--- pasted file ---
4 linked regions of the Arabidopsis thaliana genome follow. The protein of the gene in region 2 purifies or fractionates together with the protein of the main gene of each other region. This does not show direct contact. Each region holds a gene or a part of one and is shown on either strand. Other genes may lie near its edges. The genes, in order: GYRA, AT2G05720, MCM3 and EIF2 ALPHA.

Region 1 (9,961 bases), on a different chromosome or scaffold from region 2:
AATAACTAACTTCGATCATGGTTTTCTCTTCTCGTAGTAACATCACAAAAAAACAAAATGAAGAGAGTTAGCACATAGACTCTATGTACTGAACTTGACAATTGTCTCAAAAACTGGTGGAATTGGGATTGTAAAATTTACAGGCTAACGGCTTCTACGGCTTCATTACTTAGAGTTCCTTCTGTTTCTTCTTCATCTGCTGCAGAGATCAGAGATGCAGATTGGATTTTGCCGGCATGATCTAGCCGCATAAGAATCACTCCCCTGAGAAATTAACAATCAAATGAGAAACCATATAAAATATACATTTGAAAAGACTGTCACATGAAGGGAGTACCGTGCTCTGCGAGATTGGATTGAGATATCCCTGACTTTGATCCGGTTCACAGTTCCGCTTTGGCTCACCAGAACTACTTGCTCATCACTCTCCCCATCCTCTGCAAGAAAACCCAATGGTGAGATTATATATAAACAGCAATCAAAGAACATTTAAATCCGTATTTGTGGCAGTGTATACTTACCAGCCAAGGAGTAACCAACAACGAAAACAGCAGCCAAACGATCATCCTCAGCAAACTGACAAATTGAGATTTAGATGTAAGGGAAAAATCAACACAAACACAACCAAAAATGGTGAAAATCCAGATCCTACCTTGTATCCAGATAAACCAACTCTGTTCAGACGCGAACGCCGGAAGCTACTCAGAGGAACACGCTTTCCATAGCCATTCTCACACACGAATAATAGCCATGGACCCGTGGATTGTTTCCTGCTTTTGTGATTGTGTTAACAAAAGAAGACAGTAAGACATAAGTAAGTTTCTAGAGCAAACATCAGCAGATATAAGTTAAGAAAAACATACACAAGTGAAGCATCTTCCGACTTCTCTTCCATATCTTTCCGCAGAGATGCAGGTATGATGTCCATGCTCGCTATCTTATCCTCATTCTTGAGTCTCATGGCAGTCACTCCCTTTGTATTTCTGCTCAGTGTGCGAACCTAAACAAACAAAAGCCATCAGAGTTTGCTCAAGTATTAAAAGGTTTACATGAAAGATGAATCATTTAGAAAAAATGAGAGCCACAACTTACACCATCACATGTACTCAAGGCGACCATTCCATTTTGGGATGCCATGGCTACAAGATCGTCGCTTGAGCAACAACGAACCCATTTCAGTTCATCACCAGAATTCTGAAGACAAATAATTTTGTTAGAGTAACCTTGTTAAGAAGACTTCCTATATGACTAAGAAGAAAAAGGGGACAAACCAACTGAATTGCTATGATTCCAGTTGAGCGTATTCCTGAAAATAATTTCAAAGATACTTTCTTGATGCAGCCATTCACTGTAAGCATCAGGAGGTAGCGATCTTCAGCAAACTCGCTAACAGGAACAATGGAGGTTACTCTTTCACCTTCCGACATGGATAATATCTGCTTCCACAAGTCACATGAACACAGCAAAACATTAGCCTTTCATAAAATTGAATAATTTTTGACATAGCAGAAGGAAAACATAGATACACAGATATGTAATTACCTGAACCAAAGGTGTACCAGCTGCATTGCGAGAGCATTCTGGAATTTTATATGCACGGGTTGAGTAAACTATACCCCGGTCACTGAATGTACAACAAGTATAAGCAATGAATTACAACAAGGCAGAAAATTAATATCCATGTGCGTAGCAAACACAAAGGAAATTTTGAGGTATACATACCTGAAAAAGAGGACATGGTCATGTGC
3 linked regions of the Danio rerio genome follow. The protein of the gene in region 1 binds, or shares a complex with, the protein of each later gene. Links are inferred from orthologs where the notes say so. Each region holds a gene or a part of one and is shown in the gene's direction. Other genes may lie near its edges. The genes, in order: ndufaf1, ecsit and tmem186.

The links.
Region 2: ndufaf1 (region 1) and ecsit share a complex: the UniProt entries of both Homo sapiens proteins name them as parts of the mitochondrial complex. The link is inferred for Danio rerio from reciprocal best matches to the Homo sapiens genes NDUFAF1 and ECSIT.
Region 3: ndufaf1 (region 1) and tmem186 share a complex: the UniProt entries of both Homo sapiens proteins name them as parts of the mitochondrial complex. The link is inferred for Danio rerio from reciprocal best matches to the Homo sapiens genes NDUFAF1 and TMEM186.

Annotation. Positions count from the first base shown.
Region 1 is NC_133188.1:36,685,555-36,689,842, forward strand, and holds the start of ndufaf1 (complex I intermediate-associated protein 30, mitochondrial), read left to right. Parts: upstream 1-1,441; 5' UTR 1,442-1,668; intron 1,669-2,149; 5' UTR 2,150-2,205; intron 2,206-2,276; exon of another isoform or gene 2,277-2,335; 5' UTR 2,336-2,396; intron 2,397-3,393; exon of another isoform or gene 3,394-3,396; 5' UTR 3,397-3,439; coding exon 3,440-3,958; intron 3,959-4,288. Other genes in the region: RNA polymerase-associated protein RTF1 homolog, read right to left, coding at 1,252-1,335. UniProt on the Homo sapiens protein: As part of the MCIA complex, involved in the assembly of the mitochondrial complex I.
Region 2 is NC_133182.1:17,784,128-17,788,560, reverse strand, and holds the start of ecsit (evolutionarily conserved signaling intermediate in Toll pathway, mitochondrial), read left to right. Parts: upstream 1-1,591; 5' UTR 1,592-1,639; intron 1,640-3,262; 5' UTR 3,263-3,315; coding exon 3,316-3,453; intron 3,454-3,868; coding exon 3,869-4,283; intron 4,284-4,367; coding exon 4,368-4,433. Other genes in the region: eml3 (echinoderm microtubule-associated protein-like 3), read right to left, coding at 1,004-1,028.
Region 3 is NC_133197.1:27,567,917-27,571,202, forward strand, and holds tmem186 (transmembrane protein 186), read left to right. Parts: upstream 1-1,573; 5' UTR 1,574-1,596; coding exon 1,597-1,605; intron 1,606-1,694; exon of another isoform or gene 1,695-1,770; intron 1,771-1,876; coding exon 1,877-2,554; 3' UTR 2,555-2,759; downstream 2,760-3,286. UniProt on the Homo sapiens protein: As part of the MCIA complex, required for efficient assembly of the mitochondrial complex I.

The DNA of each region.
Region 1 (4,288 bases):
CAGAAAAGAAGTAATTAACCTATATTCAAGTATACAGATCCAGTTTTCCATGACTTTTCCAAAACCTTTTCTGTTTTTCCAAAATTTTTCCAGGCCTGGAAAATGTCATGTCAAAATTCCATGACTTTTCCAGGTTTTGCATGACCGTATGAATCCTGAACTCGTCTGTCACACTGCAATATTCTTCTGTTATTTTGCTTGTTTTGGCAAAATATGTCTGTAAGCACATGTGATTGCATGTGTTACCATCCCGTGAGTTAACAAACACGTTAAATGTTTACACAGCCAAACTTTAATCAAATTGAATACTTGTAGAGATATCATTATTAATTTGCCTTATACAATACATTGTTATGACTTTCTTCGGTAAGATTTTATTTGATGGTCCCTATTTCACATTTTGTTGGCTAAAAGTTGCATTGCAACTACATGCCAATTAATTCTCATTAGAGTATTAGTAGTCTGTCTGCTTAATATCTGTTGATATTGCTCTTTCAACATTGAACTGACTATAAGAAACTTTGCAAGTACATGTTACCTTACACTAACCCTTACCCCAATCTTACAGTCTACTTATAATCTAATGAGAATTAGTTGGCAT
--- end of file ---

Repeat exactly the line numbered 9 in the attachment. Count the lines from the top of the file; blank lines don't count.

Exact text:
Region 1 is NC_133188.1:36,685,555-36,689,842, forward strand, and holds the start of ndufaf1 (complex I intermediate-associated protein 30, mitochondrial), read left to right. Parts: upstream 1-1,441; 5' UTR 1,442-1,668; intron 1,669-2,149; 5' UTR 2,150-2,205; intron 2,206-2,276; exon of another isoform or gene 2,277-2,335; 5' UTR 2,336-2,396; intron 2,397-3,393; exon of another isoform or gene 3,394-3,396; 5' UTR 3,397-3,439; coding exon 3,440-3,958; intron 3,959-4,288. Other genes in the region: RNA polymerase-associated protein RTF1 homolog, read right to left, coding at 1,252-1,335. UniProt on the Homo sapiens protein: As part of the MCIA complex, involved in the assembly of the mitochondrial complex I.